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United States Department of Agriculture

Agricultural Research Service

Jeff Silverstein

National Program Leader

Animal Production and Protection
GWCC-BLTSVL, Room 4-2106 
BELTSVILLE, MD, 20705-5148

Phone: (301) 504-5925
Fax: (301) 504-4873


 A Message From Your Aquaculture National Program Leader

Expanding Our Horizons:  Brazilian Aquaculture and a Role for ARS

Jeff Silverstein, ARS National Program Leader; Ariovoldo Luchiari of EMBRAPA; and Ryan Moore, ARS-OIRP, along the Rio Negro, Brazil

What a trip!  I just got back from two weeks in Brazil to visit and learn about their growing research capability in aquaculture.   In addition to the aquaculture opportunities, we were able to visit the soybean center and the beef cattle center as well.   Here are some highlights of a truly phenomenal experience:

Having never been to Brazil, and not speaking Portuguese, I was pleasantly surprised at how easy it was to get around and communicate.   Many people, especially the scientists and professionals, spoke English and when communication was difficult there were easy smiles of resignation—no hostility.

I was traveling with Ryan Moore, from the ARS Office of International Research Programs (OIRP), and Ladislau Martin, the Labex (Lab exchange) coordinator from Embrapa ( Brazilian Federal Agricultural Research Program), based in the OIRP office in Beltsville.

There are many parallels between ARS and Embrapa:  both have research centers across the country focused on various agricultural problems and opportunities, and both have administrative functions to set and review priorities, coordinate efforts across centers and disciplines, and respond to agricultural emergencies.  One major difference I saw is that their focus on social and economic impacts and the use of journalists and communication specialists seemed more pronounced than in the ARS system.

Going into the trip, I was especially focused on finding areas for collaboration in health and feeds issues.   Not only are these areas I consider to be of high importance to U.S. aquaculture and to a growing Brazilian industry, but these are areas that would not damage the competitiveness of the U.S. industry.   Right now, the philosophy for the health issue is that diseases know no boundaries, so controlling diseases anywhere ultimately helps everywhere.   And the challenges for feeds faced by Brazil and the U.S. are similar, so solving problems related to using plant and alternative protein and oil sources will benefit both countries.   In fact, the feeds issue is a big one for the whole world and aquaculture production in general, because the demand for fish meal and fish oil is high and the supply is limited everywhere.   Fortunately, Brazil is a country with huge crop production and the potential to grow renewable alternative protein and oil sources for aquatic animal feeds—great opportunities here.  

We first visited a research center in San Paulo state in the town of Jaguariuna: the Embrapa Environment facility.   Scientists at this center are studying invasive species and biological control, developing natural products for therapeutic uses, and measuring environmental residues of various organic and inorganic compounds.   The aquaculture work is led by Dr. Julio Queiroz, who was one of the organizers of the visit and one leader of Brazilian aquaculture development at Embrapa.   His focus is on water quality (Julio did post-doctoral work with Professor Claude Boyd at Auburn University), with a current PhD student working on biofiltration and rearing densities for tilapia.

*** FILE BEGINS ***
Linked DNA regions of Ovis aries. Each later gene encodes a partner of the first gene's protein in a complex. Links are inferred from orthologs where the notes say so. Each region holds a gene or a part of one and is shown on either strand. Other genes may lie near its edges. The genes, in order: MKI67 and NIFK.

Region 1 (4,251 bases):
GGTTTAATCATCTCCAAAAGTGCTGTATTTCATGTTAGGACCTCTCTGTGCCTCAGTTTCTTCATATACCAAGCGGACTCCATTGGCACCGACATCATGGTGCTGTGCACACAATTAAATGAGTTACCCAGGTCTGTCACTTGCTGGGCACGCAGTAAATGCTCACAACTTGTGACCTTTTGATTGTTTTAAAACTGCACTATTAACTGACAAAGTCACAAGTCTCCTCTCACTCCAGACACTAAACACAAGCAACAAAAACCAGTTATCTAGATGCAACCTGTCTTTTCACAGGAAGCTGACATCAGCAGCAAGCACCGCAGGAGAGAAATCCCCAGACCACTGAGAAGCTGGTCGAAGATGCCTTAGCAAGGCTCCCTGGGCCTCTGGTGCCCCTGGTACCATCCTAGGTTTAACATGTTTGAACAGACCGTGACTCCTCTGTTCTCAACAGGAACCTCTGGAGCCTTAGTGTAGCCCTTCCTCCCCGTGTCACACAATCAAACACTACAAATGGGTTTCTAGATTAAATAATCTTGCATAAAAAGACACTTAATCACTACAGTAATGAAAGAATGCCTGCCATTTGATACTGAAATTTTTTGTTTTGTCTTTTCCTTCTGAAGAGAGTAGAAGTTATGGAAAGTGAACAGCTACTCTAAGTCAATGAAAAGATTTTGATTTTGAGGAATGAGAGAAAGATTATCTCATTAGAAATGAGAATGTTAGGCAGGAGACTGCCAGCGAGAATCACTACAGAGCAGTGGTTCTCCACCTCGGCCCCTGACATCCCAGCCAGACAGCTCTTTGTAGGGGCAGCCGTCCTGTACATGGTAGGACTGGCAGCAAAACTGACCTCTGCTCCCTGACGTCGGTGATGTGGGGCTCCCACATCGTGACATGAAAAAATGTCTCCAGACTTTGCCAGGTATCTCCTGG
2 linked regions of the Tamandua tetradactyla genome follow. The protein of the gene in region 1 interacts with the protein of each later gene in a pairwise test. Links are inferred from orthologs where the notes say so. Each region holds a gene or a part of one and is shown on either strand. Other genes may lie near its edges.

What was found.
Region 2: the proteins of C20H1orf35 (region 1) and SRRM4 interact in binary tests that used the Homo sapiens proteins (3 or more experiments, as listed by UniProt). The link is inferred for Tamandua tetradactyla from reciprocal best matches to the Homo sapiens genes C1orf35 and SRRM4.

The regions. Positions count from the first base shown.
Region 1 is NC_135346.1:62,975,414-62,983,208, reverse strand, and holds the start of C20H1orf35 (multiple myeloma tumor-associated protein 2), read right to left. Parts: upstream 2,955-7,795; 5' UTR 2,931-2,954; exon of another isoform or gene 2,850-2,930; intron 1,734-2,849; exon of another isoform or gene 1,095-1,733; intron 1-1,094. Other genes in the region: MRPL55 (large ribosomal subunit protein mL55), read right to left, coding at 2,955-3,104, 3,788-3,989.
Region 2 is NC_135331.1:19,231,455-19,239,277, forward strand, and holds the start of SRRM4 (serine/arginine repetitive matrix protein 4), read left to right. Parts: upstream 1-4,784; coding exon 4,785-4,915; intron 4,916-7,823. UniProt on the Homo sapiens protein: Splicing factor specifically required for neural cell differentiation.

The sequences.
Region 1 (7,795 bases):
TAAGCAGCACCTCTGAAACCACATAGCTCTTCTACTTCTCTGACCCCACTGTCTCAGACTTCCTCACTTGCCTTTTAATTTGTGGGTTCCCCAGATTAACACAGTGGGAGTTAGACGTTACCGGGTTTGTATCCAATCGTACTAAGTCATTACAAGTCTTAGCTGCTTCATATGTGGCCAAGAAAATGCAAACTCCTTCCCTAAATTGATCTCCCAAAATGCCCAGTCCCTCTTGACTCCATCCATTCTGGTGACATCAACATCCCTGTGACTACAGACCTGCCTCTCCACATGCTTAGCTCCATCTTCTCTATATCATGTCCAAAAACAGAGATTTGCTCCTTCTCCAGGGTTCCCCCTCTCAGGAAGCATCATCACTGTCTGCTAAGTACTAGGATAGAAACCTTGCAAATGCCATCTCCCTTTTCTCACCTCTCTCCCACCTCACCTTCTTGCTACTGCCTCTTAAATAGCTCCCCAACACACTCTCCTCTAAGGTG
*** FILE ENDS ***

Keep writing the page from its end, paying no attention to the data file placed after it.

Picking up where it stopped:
Next we toured the Embrapa Soja (soybean) center in Londrina ( Paranástate).   We discussed the strong interest and support of the soybean industry for aquaculture in the US, and talked about the Plant Products in Aquafeeds group and the USDA/NOAA Alternative Feeds Initiative.

Next, it was on to the city of Campo Grande and the beef cattle center in the state of Mato Grosso do Sul.   There we saw lots of Bos Indicus cattle(known as Nelore, they are originally from India): some European breeds and some crossbreds.   Nearly all the beef in Brazil is pasture grass fed—there is very little feed lot cattle production.   This center does some interesting research on forage breeding.

We then traveled to Corumba and the Panatanal region of Brazil, along the Paraguay River on the border with Bolivia.   This is a huge flooded ecosystem with a tremendous diversity of plants and animals, including lots of fish.   We saw (and ate) a few species of catfish:   pintado and cachara, a very carnivorous group of Pimelodidcatfish.   I also tried Tambaqui, a Colossoma and relative of pacu.   Both were very good.

We then traveled to the Amazon region and got to spend some time around the Rio Negro, just upstream from where it joins another river and becomes the Amazon.   Here we saw and ate Pirarucu ( Arapaima), a lungfish.   This fish, which is genetically on its way to tetrapod, tasted exactly like its phylogenetic position:   partway between fish and chicken.   The meat was very firm, and had mild flavor with excellent texture.   Because it is also a very carnivorous and cannibalistic fish, many barriers exist to successful aquaculture.   Although we did see many ponds of them, hatched and reared in culture, the rate of success is still low.   In this region, too, tambaqui is being raised in culture.

I met people in all of these labs interested in working with ARS scientists on any number of topics, and feeds development and health were priorities for them, too.   I suspect this is only the beginning of our interactions with them.  

-Jeff Silverstein

Last Modified: 10/19/2010